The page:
Simple enough, I guess.

Anyway, it's got the unified diff:

CL-USER> (unified-diff *standard-output*
                       '("one" "two" "three" "four" "five" "six")
                       '("one" "three" "four" "seven" "six")
                       :test-function #'equal)
@@ -1,6 +1,5 @@
; No value

And it's got the context diff:

CL-USER> (context-diff *standard-output*
                       '("one" "two" "three" "four" "five" "six")
                       '("one" "three" "four" "seven" "six")
                       :test-function #'equal)
*** 1,6 ***
- two
! five
--- 1,5 ----
! seven
; No value

It should work on any sequence (as long as the elements can be properly kept track of in a hash table--that's what the :test-function argument is for):

CL-USER> (context-diff *standard-output*
               #(1 2 3 4 5 6)
               #(1 3 4 7 6)
               :from-file "original.fake"
               :from-file-date "Mon Sep 27 14:13:57 2004"
               :to-file "modified.fake"
               :to-file-date "Thu Jan 13 15:55:05 2005")
*** original.fake Mon Sep 27 14:13:57 2004
--- modified.fake Thu Jan 13 15:55:05 2005
*** 1,6 ***
- 2
! 5
--- 1,5 ----
! 7
; No value

It's got some similarity measures:

CL-USER> (defparameter *lisp-symbols* '())
CL-USER> (do-external-symbols (sym "COMMON-LISP")
           (push (symbol-name sym) *lisp-symbols*))
CL-USER> (get-close-matches "PRING" *lisp-symbols*)
CL-USER> (get-close-matches "SPROING" *lisp-symbols*)
CL-USER> (get-close-matches "WITH-HASHING-TABLE" *lisp-symbols*)

And it's got some lower level building blocks:

CL-USER> (let ((m (make-instance 'sequence-matcher
                                 :a '("one" "two" "three" "four" "five" "six")
                                 :b '("one" "three" "four" "seven" "six")
                                 :test-function #'equal)))
           (pprint (get-opcodes m)))

(#<OPCODE :EQUAL 0 1 0 1> #<OPCODE :DELETE 1 2 1 1> #<OPCODE :EQUAL 2 4 1 3>
 #<OPCODE :REPLACE 4 5 3 4> #<OPCODE :EQUAL 5 6 4 5>)
; No value

Some things it doesn't have: Python difflib's Differ class, and the ndiff or restore functions (maybe someday). It also hasn't been performance tuned. I guess it's also got some ugly bits of code that look a little Pythonesque. I did change a few things to be more Lispy, but most of the documentation for the Python module should still be applicable.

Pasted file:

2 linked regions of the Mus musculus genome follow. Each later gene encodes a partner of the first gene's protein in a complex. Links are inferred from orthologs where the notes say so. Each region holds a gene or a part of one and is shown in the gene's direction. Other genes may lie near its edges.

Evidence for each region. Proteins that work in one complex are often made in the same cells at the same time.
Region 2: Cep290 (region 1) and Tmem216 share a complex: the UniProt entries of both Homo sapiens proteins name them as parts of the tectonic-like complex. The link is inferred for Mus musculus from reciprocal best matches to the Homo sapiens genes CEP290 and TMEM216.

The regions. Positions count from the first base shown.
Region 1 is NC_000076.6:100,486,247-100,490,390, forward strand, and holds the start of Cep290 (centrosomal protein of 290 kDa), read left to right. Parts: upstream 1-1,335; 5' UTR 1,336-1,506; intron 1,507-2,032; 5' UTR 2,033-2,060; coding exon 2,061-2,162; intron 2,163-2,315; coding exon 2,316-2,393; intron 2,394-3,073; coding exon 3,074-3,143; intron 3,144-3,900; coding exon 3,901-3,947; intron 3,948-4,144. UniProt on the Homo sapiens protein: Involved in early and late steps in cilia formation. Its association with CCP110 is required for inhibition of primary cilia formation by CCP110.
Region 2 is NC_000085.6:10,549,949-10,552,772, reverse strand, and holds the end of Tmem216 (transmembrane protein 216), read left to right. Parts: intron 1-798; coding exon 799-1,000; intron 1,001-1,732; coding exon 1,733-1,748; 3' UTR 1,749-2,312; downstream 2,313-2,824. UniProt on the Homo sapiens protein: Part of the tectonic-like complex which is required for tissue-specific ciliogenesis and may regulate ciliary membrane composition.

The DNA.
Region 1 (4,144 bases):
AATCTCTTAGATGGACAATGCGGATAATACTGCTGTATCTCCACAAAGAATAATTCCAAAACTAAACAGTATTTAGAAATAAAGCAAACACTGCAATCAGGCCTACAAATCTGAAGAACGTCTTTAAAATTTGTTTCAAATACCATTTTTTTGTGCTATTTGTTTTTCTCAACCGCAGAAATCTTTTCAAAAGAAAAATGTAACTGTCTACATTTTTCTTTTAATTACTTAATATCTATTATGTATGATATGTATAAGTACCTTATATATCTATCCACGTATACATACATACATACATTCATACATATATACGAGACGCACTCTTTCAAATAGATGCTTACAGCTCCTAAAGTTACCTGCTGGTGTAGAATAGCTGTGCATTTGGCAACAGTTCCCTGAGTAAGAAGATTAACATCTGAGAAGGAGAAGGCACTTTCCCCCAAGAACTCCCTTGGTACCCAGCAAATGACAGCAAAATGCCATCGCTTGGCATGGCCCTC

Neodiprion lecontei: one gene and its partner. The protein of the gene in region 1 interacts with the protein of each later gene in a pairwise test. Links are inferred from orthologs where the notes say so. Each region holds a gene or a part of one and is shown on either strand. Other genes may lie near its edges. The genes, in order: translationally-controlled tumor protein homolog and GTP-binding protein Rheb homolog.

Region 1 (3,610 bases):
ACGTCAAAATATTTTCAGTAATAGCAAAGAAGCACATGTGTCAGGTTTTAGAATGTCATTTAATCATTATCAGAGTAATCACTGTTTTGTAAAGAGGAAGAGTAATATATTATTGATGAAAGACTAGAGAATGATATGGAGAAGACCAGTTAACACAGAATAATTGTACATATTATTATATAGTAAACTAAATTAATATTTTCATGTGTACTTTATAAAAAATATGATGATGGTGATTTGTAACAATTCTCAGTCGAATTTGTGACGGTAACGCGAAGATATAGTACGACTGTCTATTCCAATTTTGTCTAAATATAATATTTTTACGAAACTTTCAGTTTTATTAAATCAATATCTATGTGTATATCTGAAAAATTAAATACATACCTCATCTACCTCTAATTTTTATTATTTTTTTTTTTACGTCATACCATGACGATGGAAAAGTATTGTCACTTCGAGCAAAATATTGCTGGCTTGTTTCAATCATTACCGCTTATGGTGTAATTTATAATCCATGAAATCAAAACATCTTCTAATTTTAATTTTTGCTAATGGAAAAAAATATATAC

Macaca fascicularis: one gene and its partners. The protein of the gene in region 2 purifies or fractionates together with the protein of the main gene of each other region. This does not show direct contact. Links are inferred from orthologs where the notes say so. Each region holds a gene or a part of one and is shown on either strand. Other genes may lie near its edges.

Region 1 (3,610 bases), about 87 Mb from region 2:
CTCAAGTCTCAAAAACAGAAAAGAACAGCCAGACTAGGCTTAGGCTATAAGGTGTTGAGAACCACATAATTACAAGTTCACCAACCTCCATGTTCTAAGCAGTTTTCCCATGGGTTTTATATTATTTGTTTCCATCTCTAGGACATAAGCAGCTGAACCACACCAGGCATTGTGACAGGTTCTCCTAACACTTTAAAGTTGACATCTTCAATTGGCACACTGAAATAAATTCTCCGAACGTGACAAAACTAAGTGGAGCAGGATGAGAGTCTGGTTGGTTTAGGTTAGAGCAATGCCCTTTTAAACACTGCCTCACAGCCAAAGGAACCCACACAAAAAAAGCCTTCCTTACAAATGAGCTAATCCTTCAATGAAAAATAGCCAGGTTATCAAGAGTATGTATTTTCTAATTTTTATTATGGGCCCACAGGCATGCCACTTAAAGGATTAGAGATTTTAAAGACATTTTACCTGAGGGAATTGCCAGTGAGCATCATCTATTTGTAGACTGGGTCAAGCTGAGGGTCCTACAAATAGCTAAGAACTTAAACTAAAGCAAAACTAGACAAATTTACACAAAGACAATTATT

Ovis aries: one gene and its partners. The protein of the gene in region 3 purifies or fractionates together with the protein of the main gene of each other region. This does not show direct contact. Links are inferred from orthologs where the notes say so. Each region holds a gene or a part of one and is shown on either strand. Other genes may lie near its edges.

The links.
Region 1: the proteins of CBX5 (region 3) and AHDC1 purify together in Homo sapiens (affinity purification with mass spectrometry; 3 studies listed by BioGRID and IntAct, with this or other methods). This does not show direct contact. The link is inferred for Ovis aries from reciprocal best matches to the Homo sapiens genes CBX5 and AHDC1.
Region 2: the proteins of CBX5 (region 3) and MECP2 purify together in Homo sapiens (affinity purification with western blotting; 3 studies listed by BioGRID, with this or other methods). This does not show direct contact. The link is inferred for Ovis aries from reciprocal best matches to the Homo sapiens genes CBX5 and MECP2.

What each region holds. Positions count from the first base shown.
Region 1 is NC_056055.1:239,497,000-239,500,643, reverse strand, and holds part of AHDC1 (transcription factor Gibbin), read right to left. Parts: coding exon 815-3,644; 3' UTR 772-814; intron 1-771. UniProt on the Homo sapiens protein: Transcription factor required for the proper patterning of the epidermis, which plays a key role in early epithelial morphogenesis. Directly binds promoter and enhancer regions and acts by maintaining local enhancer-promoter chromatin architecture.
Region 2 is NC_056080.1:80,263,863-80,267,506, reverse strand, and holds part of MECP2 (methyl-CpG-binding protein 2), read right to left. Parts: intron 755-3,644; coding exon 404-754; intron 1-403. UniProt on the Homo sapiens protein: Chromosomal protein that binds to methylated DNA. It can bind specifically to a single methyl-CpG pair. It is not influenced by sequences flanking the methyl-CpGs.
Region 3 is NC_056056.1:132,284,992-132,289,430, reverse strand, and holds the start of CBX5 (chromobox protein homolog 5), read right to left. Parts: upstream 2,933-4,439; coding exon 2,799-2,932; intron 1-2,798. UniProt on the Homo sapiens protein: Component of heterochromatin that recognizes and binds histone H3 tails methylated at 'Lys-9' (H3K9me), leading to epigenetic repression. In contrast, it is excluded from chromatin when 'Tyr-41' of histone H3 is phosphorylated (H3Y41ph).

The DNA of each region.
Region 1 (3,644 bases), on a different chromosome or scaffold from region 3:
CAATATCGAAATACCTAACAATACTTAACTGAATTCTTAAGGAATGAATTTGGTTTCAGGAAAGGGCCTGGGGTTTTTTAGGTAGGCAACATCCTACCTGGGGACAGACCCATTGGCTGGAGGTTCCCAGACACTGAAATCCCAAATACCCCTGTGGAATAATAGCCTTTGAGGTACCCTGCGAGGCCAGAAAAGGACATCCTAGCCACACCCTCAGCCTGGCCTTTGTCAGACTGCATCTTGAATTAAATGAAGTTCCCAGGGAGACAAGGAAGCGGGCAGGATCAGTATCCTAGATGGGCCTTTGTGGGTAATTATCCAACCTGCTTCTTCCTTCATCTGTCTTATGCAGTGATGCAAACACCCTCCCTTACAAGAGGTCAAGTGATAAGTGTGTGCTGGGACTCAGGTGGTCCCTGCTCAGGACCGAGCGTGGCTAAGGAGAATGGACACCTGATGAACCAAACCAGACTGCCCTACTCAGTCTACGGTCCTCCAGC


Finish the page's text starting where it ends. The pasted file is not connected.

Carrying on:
CL-DIFFLIB is pretty simple, but the diffs it generates look decent. It should be completely portable Lisp. And, best of all, you can download it via ASDF-INSTALL.

(Nathan Froyd has some diff code that looks more complicated than this.)

Posted by jjwiseman at 12:04 AM | Comments (2)

February 02, 2005

Immersed Remains

blub blub blub

On Friday the Center for Land Use Interpretation (CLUI) in Culver City is having an opening for its show “IMMERSED REMAINS: Towns Submerged in America”:

Elbowoods, North Dakota; Kennett, California; Enfield, Massachusetts; Neversink, New York; Butler, Tennessee; St. Thomas, Nevada. Each of these towns represents a different element of America's development. Yet they all share the same fate: they, and hundreds of other communities like them, were vacated, demolished and flooded to make way for dams and reservoirs. Their remnants persist, preserved underwater, and sometimes emerge, as reminders of what was not allowed to be.

Sounds great, I can't wait.

Posted by jjwiseman at 01:06 PM | Comments (2)

February 01, 2005

Scissor Sisters

scissor sisters

After Monday Night Margaritas at Acapulco (the $2 margaritas are lethal) I saw the Scissor Sisters at the Wiltern with Lori, Charley and a few BRC people. The live show wasn't quite so fabulous as I was expecting, but this was the last show of their year and a half long tour, and at least the crowd sure was into them. Heard a great LA story involving Gary Coleman and Lazer Tag.

Posted by jjwiseman at 11:52 PM | Comments (2)